David Katoatau and why you should never underestimate the Kiribati people

 

When the Olympics were on, obviously I was cheering pretty hard for the Kiribati team. That crazy person waving a Kiribati flag at the TV, when the Kiribati team entered the Olympic stadium? That nutter who cheered whenever Kiribati was even loosely mentioned in the Olympic news coverage? Yeah that was me.

Over the couple of weeks when the Olympics were on, footage and articles kept popping up about Kiribati – more specifically – David Katoatau.

Weightlifting - Men's 105kg
David Katoatau (KIR) of Kiribati celebrates a successful lift. REUTERS/Stoyan Nenov

David Katoatau is Kiribati’ golden boy. A Commonwealth Games and Pacific Games gold medal weightlifter, he is the pride and joy of the tiny nation. Coming 6th overall in the Olympics, Katoatau is one of the worlds best. But this isn’t what got him the attention. He’s known as the dancing weightlifter. After each lift, he dances – and not just a little bop either. It’s a full pelvic thrust, arms in the air, grin from ear to ear, make you want to join in kinda dance. If you haven’t seen it – do yourself a favour and watch it here. I swear it will make your day.

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He carried the Kiribati flag into the stadium and he danced while holding the flag. He lifted his weights and followed on with more dancing. He dropped his weights and kept on dancing.

As a Kiribati person, I look at him and laugh. He is a performer like so many other I-Kiribati people and how he performs is quite normal within Kiribati culture. But obviously, this happy dancing is not the norm in Western society.

Interviewers asked him why he dances and he simply replied with:

‘Most people don’t know where Kiribati is. I want people to know more about us so I use weightlifting, and my dancing, to show the world. I wrote an open letter to the world last year to tell people about all the homes lost to rising sea levels. I don’t know how many years it will be before it sinks’

To read more – head here.

Kiribati is such a tiny country and if you don’t know about the country, then why would you care if it sinks or not? THIS is why people like David Katoatau are so important to Kiribati.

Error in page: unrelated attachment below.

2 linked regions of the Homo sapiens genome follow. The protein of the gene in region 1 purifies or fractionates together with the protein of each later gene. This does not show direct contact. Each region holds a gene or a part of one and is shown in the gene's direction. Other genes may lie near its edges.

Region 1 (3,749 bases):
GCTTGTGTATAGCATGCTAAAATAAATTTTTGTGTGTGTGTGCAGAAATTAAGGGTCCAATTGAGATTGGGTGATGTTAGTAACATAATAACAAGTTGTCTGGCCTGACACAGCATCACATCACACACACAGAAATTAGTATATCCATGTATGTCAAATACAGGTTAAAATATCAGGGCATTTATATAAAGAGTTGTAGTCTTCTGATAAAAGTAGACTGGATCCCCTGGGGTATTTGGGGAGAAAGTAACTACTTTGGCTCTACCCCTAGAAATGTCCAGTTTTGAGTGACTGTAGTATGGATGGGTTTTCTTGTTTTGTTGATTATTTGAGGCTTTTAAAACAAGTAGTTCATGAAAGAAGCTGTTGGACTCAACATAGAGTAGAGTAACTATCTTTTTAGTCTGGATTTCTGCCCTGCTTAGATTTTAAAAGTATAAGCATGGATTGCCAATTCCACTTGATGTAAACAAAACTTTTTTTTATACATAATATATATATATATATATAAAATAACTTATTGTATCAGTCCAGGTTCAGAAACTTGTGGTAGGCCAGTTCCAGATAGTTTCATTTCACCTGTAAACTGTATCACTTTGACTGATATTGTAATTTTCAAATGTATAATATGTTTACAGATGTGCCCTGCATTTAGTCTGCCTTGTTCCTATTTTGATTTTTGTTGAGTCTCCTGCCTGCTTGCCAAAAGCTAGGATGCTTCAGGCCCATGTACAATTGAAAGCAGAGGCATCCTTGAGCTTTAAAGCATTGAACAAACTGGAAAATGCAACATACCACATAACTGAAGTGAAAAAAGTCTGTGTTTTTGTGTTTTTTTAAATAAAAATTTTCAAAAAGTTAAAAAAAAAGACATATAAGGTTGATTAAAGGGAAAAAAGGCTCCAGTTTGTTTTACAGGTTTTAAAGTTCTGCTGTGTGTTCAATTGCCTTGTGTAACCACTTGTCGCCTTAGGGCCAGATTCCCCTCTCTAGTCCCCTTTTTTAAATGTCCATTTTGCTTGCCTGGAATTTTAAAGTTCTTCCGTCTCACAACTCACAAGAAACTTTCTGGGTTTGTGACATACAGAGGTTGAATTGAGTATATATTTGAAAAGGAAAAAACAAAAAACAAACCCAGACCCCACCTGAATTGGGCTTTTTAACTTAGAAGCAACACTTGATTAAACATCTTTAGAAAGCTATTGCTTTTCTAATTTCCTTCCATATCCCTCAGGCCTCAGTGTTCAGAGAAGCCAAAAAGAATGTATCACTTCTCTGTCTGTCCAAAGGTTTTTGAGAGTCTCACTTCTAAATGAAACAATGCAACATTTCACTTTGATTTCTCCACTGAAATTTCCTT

The thing I love about David and his dancing, is that it’s a perfect example of how Kiribati people share their stories. Kiribati people are happy and love using humour as a way to communicate. It’s not in their nature to be confrontational to people they don’t know (within the family, it’s a different story – it’s all drama and yelling and general firey islander)! Kiribati people have a lot of pride in how they represent their country – especially on such a global stage.

Kiribati people love a story. They love sharing their experiences in hope that people just love a good story as much as them.

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The Kiribati Olympic Team, Opening Ceremony, Rio Olympics (PEDRO UGARTE/AFP/Getty Images)

So how does Kiribati – a tiny little nation on the brink of climate change destruction – stand out in a world that is full of major Olympic stars, political tug of wars, billion dollar mining businesses and Murdoch-owned, climate skeptic journalism?

Well, here’s to you David Katoatau. Thanks for the dancing, the pride for your country and your determination to share the Kiribati story.

Kiribati people are strong, inventive, resourceful and incredibly clever at appealing to their audience. Don’t let the smiles fool you, we’re going to share the Kiribati climate change story with you whether you like it or not.

Do I sound inspired? You bet I am.

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